I have to admit, after taking the photos with my cell phone camera, the pictures do NOT accurately reflect the severity of conditions. Standing there, we could barely make out the edge of the field through the blowing sand. Even with wrap-around sunglasses, I got lots of dirt in my eyes. The bottom line is that he is fortunate the rice had not emerged, and he has the capacity to apply water to get the blowing soil under control. The seeds had adequate moisture; it was just the very top layer that had dried out and begun to blow.

Next week, I will be at a cooperator’s field in Texas, and will let you know how things are going there.

Wednesday, May 2, 2012

Circles for Rice Update | by Kelly Downing

In the Northern Hemisphere, spring is here and rice is in (and out of) the ground! We have been waiting and preparing all winter for the new crop; now, finally, we get to start growing again. I have to admit, I prefer autumn, with the harvest and sense of completion and accomplishment it brings. However, it is really nice, after a long winter, to get into the field and get the new crop going.

This year, Valley Irrigation has a total of five cooperators in three states: Texas, Missouri, and Arkansas.

In the Missouri and Arkansas areas, much of the new rice crop has been planted, and is now emerging, while planting moves north. This week, we will begin installing soil monitoring instrumentation into the rice fields of our cooperators. Dennis Robison and Chad Price farm right along the Missouri/Arkansas state line; they got into the fields early and their rice is up and growing. Both are “old hands” at this process—Dennis grew rice under his Valley center pivot in 2010, and Chad did it last year. Both produced excellent results, and are primed for another good crop this year. This week, we will install soil water sensors in their fields, which will be used to schedule irrigation. Other growers will be added to the system as they get their crop up and growing.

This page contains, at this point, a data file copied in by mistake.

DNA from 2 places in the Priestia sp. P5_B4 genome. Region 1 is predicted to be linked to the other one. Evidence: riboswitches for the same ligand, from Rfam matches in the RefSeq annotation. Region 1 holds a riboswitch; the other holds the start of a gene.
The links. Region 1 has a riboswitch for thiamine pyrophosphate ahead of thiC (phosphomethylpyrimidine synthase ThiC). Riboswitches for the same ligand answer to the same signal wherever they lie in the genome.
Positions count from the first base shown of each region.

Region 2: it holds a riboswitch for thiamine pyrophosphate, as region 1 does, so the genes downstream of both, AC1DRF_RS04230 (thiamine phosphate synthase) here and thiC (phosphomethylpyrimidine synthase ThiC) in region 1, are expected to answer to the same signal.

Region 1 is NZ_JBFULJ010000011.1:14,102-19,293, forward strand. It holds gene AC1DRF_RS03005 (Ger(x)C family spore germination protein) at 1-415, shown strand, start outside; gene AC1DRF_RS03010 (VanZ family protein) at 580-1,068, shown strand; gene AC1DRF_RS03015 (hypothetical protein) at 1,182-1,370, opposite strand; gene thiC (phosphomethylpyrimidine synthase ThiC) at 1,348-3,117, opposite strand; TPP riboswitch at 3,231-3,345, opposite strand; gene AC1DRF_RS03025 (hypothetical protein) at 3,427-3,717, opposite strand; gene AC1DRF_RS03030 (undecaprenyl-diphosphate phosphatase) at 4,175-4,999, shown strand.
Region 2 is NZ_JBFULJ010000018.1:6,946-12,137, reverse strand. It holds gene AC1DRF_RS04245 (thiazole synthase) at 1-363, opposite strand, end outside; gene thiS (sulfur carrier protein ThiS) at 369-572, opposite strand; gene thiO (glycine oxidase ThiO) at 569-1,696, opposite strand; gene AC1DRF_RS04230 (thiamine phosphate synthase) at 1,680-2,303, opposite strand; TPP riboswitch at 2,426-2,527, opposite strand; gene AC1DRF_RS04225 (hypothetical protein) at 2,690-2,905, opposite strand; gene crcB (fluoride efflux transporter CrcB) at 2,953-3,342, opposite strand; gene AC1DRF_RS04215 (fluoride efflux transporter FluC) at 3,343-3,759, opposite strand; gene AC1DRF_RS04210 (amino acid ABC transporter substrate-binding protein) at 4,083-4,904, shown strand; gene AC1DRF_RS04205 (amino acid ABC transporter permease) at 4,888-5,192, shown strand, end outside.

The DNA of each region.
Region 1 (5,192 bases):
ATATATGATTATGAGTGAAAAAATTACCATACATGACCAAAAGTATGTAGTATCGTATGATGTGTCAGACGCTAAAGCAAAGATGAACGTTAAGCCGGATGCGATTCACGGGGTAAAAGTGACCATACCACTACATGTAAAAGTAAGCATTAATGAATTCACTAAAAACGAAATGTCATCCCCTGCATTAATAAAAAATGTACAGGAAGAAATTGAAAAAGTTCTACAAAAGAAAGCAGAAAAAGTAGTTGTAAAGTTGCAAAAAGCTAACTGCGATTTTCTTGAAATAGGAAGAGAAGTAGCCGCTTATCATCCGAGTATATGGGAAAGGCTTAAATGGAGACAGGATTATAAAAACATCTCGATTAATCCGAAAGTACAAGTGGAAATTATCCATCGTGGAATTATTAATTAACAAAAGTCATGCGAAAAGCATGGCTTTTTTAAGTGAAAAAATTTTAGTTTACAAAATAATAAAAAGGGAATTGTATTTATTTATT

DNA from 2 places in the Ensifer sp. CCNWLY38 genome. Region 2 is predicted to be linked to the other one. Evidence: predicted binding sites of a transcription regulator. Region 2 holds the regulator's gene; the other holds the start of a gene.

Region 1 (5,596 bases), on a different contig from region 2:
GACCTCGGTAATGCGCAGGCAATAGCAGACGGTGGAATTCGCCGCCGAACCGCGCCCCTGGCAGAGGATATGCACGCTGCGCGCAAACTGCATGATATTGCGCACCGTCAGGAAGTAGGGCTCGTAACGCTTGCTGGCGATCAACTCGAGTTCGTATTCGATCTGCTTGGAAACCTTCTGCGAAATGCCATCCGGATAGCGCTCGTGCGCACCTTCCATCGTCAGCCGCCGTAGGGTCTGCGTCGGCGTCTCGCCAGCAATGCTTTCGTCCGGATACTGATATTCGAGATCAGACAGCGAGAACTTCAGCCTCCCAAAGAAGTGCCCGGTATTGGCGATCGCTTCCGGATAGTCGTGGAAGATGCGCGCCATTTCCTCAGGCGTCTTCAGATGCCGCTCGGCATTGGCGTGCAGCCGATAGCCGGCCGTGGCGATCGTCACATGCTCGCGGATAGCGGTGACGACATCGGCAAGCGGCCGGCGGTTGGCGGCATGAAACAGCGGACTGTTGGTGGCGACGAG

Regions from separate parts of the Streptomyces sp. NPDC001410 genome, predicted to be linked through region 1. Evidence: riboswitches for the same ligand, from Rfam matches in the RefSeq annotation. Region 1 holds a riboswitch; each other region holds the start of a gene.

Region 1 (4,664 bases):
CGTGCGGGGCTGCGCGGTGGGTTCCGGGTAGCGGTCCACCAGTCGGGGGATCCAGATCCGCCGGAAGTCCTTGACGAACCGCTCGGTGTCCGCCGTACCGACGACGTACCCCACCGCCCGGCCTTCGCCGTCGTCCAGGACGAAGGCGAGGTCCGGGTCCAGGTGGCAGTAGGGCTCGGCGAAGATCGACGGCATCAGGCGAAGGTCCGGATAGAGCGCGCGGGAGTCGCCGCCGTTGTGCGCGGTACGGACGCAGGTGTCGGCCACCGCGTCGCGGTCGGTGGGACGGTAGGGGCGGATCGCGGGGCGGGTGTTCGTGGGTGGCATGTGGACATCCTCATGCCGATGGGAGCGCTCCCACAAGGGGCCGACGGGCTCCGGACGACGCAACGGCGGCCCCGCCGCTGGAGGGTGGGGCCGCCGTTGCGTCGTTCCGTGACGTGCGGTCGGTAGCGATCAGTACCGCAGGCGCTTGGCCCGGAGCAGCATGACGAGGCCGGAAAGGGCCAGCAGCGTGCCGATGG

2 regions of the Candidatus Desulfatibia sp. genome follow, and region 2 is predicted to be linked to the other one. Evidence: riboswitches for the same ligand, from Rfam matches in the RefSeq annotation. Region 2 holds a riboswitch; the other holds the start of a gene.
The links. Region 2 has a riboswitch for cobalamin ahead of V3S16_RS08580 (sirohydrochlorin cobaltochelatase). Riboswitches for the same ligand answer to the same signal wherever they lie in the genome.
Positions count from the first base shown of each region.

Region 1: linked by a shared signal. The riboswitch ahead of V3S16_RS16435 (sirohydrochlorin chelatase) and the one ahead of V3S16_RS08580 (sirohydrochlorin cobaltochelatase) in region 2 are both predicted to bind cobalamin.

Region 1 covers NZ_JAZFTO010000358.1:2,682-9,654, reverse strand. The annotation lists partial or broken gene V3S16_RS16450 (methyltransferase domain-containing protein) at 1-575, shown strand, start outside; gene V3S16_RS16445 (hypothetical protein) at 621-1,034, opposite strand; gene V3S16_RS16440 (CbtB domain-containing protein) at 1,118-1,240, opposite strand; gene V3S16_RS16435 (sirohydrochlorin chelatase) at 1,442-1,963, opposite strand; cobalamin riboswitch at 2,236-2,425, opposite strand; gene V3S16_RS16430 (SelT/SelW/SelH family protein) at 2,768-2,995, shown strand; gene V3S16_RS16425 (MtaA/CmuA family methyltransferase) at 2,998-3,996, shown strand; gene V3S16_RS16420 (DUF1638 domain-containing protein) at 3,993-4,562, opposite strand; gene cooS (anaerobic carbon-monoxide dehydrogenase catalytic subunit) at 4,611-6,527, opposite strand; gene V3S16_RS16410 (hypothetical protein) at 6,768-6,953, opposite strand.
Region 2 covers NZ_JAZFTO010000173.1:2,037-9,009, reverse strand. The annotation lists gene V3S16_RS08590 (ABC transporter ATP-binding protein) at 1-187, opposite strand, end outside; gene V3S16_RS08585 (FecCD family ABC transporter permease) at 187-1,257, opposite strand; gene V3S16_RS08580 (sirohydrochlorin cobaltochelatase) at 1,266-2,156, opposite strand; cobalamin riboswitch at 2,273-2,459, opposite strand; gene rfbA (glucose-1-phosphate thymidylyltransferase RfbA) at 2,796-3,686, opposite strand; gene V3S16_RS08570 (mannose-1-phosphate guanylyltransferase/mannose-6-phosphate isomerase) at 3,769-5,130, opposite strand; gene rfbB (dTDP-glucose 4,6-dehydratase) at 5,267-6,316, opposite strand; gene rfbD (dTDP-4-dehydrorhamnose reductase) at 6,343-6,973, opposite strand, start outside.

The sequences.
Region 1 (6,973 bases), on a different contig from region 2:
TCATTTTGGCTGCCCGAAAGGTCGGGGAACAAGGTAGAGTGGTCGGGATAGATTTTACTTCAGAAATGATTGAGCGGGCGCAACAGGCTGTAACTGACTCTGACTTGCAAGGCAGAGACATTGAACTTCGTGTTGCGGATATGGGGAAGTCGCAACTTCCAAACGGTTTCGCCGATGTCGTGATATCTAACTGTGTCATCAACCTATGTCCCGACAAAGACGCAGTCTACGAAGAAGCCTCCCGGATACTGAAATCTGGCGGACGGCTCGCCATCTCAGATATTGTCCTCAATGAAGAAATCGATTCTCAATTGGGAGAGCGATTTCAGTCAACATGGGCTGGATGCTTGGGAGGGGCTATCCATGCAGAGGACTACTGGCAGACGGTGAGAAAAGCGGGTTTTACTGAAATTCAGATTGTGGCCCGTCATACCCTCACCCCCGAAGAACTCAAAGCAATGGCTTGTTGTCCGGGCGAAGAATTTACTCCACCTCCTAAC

Soil Moisture Monitors | installed on a rice field
This is one way we increase our knowledge of the process—we monitor soil water status of rice under pivots in several fields each summer. This helps us fine-tune our irrigation recommendations. It is a great management practice for any irrigator to use, but is especially critical with rice, due to the shallow root zone and resulting small margin for error.

We all have biases, and one of mine is toward data-based irrigation management. Estimating evapotranspiration (ET), or crop water use, and using sensors to verify this information is critical for effective, efficient irrigation. Effective irrigation means making sure the crop gets all the water it needs to maximize production. Efficient irrigation means using the least possible resources (water, energy, labor) to accomplish this. Using ET data helps calculate when, and how much, to water the crop. Since these are estimates, we also recommend using sensors to periodically verify that, over time, the estimates are correct.

So, the (generally) warm spring has given most producers the chance to finish field operations in a timely manner, so planting and other activities seem to be proceeding at a pretty optimum pace. I hope you have a safe, enjoyable spring, and I look forward to sharing our progress with you as we work through the summer. Check back and let us know what is going on in your part of the world.